The captains for each team now select players from a combined pool of both fan balloting and the NHL Hockey Operations Department. The change in format was a joint effort by the League and the National Hockey League Players Association; this format lasted through the 2015 game. The All-Star Game is preceded by the NHL All-Star Skills Competition, a competition showing the various talents of both the all-stars. Beginning in 2007, the All-Star weekend featured the NHL YoungStars Game, an exhibition game featuring rookies, playing under modified rules. In 2011 this game was eliminated in favor of having the rookies compete in the skills competition; the first official All-Star Game was held during the 1947–48 NHL season. Prior to that, there have been several occasions when All-Star Games were played; the first All-Star game in ice hockey predates the NHL. It was played on January 2, 1908, before 3,500 fans at the Montreal Arena between the Montreal Wanderers and a team of All-Stars players from the teams the Eastern Canada Amateur Hockey Association.
It was held in memory of Montreal Wanderers player Hod Stuart, who had drowned three months after the Wanderers won the Stanley Cup in 1907. The proceeds of that game went to Stuart's family. On December 12, 1933, Toronto's King Clancy tripped Boston's Eddie Shore, in retaliation, Shore hit the Leafs' Ace Bailey from behind, flipping him over backwards. Bailey hit his head on the ice so hard. Bailey lived for 60 more years, but his playing career was over. Shore was suspended for 16 games of a 48-game season for the hit; as a benefit for Bailey and his family, the NHL held its first All-Star game on February 14, 1934. The game was held at Maple Leaf Gardens in Toronto, during which Bailey's #6 uniform was retired by the Leafs, it was the first number to be retired in the NHL. The game saw the Leafs battle against an All-Star team made of players from the other seven teams, which the Leafs won 7–3. One of the more memorable moments before the game was when Bailey presented Shore with his All-Star jersey, showing to the public that Bailey had forgiven him for his actions.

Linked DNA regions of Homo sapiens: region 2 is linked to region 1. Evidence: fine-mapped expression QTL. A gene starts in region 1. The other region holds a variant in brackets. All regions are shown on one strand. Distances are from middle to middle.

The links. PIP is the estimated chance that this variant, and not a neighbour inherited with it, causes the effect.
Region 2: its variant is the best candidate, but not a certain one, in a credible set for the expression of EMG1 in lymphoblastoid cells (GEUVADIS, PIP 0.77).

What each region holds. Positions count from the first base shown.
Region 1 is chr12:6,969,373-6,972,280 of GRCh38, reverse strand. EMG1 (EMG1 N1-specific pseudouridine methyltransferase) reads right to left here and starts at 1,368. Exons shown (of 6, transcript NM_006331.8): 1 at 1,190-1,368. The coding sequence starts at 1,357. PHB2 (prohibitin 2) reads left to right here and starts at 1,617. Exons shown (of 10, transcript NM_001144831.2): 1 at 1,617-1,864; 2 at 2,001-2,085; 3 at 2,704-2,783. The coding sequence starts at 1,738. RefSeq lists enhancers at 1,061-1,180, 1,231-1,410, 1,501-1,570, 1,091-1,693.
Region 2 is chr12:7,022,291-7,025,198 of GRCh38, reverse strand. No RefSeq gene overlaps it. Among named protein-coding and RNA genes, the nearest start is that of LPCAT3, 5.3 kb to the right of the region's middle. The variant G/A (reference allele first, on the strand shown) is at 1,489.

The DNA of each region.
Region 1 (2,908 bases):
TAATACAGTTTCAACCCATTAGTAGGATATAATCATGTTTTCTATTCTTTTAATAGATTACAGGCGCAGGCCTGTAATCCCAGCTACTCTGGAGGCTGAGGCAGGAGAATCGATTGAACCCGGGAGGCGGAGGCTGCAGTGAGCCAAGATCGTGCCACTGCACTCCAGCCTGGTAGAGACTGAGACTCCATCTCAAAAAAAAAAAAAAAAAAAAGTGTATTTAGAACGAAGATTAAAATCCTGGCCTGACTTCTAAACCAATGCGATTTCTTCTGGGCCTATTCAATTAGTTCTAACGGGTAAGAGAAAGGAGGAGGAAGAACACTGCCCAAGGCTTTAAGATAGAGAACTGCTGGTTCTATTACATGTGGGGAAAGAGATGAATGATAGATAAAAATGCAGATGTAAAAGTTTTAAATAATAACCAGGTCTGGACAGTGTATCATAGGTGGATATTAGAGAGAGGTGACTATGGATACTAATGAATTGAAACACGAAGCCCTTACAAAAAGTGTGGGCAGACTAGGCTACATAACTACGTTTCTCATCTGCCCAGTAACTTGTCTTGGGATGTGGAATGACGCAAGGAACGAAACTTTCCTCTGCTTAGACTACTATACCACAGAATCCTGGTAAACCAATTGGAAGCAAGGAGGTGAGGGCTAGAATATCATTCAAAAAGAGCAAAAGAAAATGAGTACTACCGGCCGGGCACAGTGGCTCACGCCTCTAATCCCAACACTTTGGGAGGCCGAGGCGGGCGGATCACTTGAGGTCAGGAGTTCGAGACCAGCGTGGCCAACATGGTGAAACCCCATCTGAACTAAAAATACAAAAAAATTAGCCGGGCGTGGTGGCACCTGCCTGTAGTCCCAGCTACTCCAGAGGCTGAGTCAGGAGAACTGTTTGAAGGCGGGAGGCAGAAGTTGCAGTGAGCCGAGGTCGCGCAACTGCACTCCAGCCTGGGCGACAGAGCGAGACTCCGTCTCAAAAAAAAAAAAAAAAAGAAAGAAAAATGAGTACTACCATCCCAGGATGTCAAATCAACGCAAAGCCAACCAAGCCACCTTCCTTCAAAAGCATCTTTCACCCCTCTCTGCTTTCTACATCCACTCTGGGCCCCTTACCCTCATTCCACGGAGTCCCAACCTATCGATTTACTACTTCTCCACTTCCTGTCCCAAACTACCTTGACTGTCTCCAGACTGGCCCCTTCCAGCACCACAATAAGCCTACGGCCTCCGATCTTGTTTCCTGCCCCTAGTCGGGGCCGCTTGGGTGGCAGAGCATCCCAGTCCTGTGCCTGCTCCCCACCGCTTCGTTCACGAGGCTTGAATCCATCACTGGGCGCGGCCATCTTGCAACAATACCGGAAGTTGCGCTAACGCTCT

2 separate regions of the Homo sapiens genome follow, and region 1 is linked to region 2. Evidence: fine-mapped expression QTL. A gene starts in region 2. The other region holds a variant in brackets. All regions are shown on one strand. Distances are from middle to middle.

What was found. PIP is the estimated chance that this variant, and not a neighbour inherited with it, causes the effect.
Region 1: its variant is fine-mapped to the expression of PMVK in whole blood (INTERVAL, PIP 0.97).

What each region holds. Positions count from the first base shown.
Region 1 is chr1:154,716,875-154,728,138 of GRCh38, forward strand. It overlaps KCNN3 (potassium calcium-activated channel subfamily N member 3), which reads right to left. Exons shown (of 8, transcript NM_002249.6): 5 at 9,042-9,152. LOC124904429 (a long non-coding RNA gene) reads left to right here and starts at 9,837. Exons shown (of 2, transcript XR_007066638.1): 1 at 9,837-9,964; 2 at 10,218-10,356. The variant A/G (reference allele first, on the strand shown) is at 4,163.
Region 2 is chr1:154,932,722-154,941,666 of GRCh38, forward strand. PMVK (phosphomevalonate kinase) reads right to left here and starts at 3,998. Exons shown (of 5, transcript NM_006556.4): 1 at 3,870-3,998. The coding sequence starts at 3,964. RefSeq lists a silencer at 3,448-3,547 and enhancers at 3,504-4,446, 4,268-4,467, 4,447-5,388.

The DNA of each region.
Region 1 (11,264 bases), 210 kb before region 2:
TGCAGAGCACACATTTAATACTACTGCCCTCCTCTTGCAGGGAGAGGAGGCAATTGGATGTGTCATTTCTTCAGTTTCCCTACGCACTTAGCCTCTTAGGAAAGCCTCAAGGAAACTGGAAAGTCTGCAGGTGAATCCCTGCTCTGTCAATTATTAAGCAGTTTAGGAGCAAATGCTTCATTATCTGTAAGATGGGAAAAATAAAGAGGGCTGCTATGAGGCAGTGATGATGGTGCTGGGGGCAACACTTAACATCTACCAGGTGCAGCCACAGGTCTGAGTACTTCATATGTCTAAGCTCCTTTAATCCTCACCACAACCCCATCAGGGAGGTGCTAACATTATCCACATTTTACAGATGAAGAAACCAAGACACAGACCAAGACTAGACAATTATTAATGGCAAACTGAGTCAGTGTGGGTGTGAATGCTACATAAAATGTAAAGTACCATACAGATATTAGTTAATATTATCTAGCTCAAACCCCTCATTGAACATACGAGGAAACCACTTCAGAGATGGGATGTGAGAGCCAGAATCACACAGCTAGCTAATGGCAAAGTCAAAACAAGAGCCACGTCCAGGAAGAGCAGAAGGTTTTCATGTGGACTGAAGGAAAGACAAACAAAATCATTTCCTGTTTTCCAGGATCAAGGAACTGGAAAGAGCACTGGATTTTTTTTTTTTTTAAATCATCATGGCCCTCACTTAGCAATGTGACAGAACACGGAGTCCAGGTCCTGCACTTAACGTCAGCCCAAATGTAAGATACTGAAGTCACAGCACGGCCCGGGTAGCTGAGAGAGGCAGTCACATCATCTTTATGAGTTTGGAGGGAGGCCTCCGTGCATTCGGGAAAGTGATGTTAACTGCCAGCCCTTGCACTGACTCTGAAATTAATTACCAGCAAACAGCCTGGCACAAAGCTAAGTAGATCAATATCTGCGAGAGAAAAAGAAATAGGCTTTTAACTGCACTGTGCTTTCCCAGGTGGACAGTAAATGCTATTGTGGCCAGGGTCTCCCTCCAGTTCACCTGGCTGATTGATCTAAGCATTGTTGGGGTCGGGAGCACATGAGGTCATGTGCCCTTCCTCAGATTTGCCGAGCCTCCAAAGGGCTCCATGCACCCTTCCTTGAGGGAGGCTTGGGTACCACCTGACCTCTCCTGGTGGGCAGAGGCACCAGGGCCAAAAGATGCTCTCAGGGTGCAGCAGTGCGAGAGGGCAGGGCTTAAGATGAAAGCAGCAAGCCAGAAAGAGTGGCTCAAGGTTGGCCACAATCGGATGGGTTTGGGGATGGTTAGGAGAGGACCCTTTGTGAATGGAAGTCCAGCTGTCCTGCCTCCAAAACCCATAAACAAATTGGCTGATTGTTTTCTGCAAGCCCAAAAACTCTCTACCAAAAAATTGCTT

Bailey presented a trophy to NHL President Frank Calder before the game in the hope that the trophy would go to the
Kitchener is a city in the Regional Municipality of Waterloo, Ontario. Located 100 km west of Toronto, Kitchener is the regional seat, it was called the Town of Berlin from 1854 until 1912 and the City of Berlin from 1912 until 1916. The City of Kitchener covers an area of 136.86 square kilometres and had a population of 233,222 at the time of the 2016 Census. The Kitchener metropolitan area, which includes the smaller, neighbouring cities of Waterloo to the north and Cambridge to the south, has 523,894 people, making it the tenth largest Census Metropolitan Area in Canada and the fourth largest CMA in Ontario. Kitchener and Waterloo are considered "twin cities" which are referred to jointly as "Kitchener–Waterloo", although they have separate municipal governments. Including Cambridge, the three cities are known as "the Tri-Cities". All are part of the Regional Municipality of Waterloo, created in 1973, when it replaced Waterloo County, created in 1853. Kitchener is in the Saint Lawrence Lowlands.